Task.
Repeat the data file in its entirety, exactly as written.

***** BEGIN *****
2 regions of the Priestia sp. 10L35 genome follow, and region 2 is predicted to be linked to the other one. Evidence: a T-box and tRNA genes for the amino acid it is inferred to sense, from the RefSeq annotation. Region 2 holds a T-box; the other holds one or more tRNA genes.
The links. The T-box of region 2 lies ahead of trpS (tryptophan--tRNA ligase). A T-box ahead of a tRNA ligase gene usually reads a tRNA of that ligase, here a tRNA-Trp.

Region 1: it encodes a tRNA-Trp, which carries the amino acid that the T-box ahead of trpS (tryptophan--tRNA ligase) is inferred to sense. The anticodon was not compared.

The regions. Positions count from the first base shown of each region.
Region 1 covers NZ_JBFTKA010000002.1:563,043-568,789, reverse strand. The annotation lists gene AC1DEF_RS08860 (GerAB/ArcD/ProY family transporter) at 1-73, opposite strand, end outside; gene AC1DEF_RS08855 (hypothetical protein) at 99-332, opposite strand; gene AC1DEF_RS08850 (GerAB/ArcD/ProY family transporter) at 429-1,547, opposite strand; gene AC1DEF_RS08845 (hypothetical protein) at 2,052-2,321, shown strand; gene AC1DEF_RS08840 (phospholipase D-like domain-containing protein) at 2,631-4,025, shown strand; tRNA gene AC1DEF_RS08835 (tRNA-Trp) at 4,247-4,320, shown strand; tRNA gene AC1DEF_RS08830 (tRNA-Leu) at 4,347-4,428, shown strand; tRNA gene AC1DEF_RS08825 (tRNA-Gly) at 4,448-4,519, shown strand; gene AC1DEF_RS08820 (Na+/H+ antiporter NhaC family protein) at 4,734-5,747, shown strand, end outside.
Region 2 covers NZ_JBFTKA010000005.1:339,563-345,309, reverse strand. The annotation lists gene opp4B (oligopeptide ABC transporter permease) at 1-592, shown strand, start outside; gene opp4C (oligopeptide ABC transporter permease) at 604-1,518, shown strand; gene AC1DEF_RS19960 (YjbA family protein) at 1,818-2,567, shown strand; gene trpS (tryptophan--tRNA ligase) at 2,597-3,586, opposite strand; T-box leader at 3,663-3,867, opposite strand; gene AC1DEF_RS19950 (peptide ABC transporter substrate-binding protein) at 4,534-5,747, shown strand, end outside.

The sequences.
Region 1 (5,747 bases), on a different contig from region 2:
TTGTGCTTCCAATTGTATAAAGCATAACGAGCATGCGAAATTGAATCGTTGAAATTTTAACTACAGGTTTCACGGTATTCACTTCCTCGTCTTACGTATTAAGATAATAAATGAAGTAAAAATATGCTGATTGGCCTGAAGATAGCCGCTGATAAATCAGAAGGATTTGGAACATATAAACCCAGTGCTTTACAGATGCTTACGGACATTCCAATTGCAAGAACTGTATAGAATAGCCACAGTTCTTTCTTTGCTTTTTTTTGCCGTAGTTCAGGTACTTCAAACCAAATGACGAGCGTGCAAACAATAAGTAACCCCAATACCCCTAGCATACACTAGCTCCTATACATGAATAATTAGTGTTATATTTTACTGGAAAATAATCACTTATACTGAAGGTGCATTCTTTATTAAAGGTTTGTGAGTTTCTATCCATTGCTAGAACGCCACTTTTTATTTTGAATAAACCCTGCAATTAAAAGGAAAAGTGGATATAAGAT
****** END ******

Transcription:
2 regions of the Priestia sp. 10L35 genome follow, and region 2 is predicted to be linked to the other one. Evidence: a T-box and tRNA genes for the amino acid it is inferred to sense, from the RefSeq annotation. Region 2 holds a T-box; the other holds one or more tRNA genes.
The links. The T-box of region 2 lies ahead of trpS (tryptophan--tRNA ligase). A T-box ahead of a tRNA ligase gene usually reads a tRNA of that ligase, here a tRNA-Trp.

Region 1: it encodes a tRNA-Trp, which carries the amino acid that the T-box ahead of trpS (tryptophan--tRNA ligase) is inferred to sense. The anticodon was not compared.

The regions. Positions count from the first base shown of each region.
Region 1 covers NZ_JBFTKA010000002.1:563,043-568,789, reverse strand. The annotation lists gene AC1DEF_RS08860 (GerAB/ArcD/ProY family transporter) at 1-73, opposite strand, end outside; gene AC1DEF_RS08855 (hypothetical protein) at 99-332, opposite strand; gene AC1DEF_RS08850 (GerAB/ArcD/ProY family transporter) at 429-1,547, opposite strand; gene AC1DEF_RS08845 (hypothetical protein) at 2,052-2,321, shown strand; gene AC1DEF_RS08840 (phospholipase D-like domain-containing protein) at 2,631-4,025, shown strand; tRNA gene AC1DEF_RS08835 (tRNA-Trp) at 4,247-4,320, shown strand; tRNA gene AC1DEF_RS08830 (tRNA-Leu) at 4,347-4,428, shown strand; tRNA gene AC1DEF_RS08825 (tRNA-Gly) at 4,448-4,519, shown strand; gene AC1DEF_RS08820 (Na+/H+ antiporter NhaC family protein) at 4,734-5,747, shown strand, end outside.
Region 2 covers NZ_JBFTKA010000005.1:339,563-345,309, reverse strand. The annotation lists gene opp4B (oligopeptide ABC transporter permease) at 1-592, shown strand, start outside; gene opp4C (oligopeptide ABC transporter permease) at 604-1,518, shown strand; gene AC1DEF_RS19960 (YjbA family protein) at 1,818-2,567, shown strand; gene trpS (tryptophan--tRNA ligase) at 2,597-3,586, opposite strand; T-box leader at 3,663-3,867, opposite strand; gene AC1DEF_RS19950 (peptide ABC transporter substrate-binding protein) at 4,534-5,747, shown strand, end outside.

The sequences.
Region 1 (5,747 bases), on a different contig from region 2:
TTGTGCTTCCAATTGTATAAAGCATAACGAGCATGCGAAATTGAATCGTTGAAATTTTAACTACAGGTTTCACGGTATTCACTTCCTCGTCTTACGTATTAAGATAATAAATGAAGTAAAAATATGCTGATTGGCCTGAAGATAGCCGCTGATAAATCAGAAGGATTTGGAACATATAAACCCAGTGCTTTACAGATGCTTACGGACATTCCAATTGCAAGAACTGTATAGAATAGCCACAGTTCTTTCTTTGCTTTTTTTTGCCGTAGTTCAGGTACTTCAAACCAAATGACGAGCGTGCAAACAATAAGTAACCCCAATACCCCTAGCATACACTAGCTCCTATACATGAATAATTAGTGTTATATTTTACTGGAAAATAATCACTTATACTGAAGGTGCATTCTTTATTAAAGGTTTGTGAGTTTCTATCCATTGCTAGAACGCCACTTTTTATTTTGAATAAACCCTGCAATTAAAAGGAAAAGTGGATATAAGAT